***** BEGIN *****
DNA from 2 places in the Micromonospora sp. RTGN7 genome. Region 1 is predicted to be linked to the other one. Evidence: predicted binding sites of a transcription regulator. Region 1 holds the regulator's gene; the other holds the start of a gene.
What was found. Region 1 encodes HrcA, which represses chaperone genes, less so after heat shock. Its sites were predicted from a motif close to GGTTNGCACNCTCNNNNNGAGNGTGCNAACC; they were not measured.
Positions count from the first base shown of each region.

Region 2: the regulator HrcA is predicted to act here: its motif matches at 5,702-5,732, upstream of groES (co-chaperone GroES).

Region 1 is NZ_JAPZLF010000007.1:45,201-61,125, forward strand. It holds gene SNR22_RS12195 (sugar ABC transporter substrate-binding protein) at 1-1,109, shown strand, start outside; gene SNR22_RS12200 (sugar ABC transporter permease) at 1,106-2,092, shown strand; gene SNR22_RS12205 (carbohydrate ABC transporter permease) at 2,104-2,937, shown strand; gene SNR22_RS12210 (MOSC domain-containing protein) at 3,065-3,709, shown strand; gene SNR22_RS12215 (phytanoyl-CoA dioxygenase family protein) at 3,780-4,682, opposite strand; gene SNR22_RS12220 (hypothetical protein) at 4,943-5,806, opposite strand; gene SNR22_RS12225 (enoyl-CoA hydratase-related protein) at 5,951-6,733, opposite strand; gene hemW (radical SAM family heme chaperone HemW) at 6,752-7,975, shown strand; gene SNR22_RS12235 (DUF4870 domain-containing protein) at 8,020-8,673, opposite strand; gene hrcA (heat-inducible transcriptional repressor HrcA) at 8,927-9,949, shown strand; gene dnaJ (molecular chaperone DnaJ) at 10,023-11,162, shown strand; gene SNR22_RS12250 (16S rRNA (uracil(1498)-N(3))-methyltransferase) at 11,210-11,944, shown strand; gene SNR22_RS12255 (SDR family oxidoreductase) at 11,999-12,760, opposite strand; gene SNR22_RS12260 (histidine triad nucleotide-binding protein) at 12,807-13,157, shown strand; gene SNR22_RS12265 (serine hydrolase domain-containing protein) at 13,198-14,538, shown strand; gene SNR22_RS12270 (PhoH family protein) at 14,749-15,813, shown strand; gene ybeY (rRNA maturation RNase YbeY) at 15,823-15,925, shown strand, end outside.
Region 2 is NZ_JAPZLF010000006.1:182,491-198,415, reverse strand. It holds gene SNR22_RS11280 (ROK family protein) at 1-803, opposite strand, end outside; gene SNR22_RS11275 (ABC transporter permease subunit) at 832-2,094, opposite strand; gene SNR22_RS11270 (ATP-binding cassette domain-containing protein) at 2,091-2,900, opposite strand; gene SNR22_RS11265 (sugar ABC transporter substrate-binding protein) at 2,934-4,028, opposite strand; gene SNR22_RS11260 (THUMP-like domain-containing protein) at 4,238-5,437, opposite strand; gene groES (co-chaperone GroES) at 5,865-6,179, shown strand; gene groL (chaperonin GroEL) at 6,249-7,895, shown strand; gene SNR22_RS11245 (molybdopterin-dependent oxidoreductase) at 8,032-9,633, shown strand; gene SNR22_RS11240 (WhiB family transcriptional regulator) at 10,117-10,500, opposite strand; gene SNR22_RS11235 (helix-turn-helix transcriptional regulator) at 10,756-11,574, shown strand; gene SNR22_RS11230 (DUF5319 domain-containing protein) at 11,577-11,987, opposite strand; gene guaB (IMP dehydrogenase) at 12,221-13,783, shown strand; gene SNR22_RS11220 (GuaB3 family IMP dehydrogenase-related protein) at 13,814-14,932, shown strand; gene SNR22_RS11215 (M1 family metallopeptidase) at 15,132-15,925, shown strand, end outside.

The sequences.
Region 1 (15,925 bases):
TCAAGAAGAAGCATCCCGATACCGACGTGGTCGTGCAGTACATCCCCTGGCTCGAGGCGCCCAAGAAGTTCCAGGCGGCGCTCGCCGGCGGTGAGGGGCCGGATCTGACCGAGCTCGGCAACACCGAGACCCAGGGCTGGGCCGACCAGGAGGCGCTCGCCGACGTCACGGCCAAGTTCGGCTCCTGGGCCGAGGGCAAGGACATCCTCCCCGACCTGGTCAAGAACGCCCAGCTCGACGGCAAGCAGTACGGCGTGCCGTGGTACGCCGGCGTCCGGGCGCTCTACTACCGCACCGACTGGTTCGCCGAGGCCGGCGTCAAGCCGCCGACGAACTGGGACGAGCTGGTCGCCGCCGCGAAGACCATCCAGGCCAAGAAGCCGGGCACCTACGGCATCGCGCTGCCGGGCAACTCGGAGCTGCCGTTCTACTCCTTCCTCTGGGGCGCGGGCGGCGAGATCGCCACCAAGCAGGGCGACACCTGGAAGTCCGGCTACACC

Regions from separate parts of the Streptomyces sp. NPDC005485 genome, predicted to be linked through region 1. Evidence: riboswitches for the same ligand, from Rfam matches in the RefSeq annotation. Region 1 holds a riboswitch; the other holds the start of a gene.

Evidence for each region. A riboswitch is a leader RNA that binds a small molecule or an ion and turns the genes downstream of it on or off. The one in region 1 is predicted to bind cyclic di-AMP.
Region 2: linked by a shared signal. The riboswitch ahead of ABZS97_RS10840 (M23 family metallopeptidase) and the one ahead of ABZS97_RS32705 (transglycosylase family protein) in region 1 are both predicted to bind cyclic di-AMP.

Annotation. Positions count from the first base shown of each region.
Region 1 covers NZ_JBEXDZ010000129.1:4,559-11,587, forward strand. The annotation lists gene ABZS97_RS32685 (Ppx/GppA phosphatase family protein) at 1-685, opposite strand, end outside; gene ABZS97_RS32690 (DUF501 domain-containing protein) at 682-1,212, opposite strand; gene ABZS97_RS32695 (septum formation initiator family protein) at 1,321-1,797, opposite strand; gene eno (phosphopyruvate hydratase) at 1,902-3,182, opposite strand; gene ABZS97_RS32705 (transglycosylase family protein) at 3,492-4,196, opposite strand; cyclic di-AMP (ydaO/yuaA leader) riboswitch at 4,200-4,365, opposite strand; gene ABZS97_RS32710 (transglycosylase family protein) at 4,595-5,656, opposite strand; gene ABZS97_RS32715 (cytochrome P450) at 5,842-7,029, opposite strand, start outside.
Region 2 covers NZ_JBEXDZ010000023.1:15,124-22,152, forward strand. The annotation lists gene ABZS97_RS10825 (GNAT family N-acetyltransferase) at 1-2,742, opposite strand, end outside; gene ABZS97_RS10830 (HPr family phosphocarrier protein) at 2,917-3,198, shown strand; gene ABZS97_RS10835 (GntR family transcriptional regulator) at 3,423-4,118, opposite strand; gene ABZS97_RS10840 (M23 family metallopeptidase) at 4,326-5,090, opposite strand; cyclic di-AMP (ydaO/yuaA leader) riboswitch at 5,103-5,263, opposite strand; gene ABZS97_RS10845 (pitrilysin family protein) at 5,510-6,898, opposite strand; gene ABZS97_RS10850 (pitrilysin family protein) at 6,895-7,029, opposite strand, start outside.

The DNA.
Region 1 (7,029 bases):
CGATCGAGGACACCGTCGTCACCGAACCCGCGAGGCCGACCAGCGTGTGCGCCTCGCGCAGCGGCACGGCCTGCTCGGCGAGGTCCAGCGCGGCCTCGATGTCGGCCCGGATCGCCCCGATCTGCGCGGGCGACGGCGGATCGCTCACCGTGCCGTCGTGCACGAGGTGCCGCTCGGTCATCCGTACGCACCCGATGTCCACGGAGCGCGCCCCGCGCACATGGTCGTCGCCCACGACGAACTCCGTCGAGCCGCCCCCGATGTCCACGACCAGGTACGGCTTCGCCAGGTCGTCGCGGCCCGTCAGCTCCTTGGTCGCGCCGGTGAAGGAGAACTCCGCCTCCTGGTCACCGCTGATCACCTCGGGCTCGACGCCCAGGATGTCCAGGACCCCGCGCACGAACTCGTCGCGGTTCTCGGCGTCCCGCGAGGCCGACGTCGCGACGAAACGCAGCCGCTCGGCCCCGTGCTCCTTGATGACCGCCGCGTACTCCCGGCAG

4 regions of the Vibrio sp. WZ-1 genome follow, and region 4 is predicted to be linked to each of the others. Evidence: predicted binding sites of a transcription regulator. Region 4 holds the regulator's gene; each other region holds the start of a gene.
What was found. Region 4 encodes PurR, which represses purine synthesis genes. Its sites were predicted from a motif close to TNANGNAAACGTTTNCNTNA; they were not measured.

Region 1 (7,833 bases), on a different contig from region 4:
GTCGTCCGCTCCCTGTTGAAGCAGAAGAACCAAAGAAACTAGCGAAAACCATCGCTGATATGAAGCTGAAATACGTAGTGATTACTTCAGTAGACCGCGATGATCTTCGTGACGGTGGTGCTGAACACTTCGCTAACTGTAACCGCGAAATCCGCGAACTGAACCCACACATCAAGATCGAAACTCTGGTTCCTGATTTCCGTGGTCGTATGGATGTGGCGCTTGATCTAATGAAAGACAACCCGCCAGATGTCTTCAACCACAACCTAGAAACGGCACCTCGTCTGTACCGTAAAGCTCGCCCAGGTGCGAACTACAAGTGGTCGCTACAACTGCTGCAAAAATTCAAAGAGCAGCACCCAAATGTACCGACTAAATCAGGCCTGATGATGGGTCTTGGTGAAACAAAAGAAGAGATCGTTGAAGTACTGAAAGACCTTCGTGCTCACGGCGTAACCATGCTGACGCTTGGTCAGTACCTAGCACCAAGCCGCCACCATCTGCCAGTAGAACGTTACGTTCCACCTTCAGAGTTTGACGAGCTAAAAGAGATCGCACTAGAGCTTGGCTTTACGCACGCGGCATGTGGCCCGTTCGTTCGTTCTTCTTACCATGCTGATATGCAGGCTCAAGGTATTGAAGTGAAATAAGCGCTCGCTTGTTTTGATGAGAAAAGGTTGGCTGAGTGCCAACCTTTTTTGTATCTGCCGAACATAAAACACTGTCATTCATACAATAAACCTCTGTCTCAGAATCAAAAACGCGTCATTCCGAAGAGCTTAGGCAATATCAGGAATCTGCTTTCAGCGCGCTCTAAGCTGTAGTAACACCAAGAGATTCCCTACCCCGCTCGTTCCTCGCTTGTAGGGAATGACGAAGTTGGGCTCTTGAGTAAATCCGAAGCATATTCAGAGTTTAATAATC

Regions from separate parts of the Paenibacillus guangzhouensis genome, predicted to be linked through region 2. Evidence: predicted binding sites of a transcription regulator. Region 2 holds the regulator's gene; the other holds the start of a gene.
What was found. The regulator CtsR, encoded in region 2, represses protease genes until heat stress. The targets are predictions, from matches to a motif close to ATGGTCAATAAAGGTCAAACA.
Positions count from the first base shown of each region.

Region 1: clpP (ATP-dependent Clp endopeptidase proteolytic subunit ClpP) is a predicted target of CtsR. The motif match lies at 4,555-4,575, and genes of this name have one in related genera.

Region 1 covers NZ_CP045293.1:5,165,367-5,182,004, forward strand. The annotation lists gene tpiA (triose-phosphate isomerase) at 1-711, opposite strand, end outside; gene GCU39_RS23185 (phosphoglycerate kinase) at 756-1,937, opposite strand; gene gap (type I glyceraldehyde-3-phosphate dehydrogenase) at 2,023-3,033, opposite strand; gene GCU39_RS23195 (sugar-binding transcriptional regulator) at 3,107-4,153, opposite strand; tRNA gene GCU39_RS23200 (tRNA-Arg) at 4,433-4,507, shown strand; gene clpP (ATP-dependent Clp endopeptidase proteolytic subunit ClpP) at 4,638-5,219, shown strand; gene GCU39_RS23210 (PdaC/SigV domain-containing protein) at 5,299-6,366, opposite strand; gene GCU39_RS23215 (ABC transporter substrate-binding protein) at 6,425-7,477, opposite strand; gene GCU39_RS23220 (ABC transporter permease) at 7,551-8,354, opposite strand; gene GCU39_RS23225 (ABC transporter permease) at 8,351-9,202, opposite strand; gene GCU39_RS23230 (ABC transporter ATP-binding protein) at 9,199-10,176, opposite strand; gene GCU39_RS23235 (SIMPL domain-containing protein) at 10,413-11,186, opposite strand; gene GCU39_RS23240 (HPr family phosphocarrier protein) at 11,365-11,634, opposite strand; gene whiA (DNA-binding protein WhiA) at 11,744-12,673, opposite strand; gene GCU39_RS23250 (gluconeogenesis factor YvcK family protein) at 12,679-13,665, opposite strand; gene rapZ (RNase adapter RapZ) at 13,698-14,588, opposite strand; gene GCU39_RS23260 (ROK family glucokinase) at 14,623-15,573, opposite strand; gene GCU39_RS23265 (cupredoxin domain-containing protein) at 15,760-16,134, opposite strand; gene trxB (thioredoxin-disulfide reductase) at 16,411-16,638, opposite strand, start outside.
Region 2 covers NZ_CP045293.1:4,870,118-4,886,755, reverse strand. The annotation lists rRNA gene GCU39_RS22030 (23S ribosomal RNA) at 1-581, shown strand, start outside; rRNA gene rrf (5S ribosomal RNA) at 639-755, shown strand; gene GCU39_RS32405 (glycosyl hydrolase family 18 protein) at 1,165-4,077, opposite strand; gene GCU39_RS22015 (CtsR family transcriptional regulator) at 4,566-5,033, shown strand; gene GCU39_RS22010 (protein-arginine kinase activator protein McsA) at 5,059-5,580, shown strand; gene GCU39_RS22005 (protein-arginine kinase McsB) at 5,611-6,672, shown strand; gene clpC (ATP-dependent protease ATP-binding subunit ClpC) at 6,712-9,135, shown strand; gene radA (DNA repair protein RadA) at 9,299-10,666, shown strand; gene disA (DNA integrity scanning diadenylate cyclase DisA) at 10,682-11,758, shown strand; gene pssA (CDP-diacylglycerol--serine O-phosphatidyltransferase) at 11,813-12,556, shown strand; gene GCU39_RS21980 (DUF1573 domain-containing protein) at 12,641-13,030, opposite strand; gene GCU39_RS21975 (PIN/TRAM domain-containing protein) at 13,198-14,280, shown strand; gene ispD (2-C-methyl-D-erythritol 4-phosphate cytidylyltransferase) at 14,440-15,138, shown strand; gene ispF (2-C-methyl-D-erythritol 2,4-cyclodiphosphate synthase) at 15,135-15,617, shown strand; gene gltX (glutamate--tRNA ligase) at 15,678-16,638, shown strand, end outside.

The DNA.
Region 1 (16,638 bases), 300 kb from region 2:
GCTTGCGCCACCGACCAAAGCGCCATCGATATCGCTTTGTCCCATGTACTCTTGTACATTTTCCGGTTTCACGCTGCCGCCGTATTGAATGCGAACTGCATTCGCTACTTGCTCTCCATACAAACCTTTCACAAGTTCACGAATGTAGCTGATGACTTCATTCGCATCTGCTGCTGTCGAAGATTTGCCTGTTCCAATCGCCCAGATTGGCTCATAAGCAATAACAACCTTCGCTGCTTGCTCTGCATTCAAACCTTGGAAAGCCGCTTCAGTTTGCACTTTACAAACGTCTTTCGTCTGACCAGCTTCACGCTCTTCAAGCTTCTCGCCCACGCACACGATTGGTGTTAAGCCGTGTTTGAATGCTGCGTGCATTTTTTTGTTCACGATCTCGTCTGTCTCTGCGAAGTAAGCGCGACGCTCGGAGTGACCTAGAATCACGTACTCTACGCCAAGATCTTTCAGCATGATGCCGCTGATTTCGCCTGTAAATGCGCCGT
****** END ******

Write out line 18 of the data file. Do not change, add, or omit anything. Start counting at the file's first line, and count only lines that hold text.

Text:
CGATCGAGGACACCGTCGTCACCGAACCCGCGAGGCCGACCAGCGTGTGCGCCTCGCGCAGCGGCACGGCCTGCTCGGCGAGGTCCAGCGCGGCCTCGATGTCGGCCCGGATCGCCCCGATCTGCGCGGGCGACGGCGGATCGCTCACCGTGCCGTCGTGCACGAGGTGCCGCTCGGTCATCCGTACGCACCCGATGTCCACGGAGCGCGCCCCGCGCACATGGTCGTCGCCCACGACGAACTCCGTCGAGCCGCCCCCGATGTCCACGACCAGGTACGGCTTCGCCAGGTCGTCGCGGCCCGTCAGCTCCTTGGTCGCGCCGGTGAAGGAGAACTCCGCCTCCTGGTCACCGCTGATCACCTCGGGCTCGACGCCCAGGATGTCCAGGACCCCGCGCACGAACTCGTCGCGGTTCTCGGCGTCCCGCGAGGCCGACGTCGCGACGAAACGCAGCCGCTCGGCCCCGTGCTCCTTGATGACCGCCGCGTACTCCCGGCAG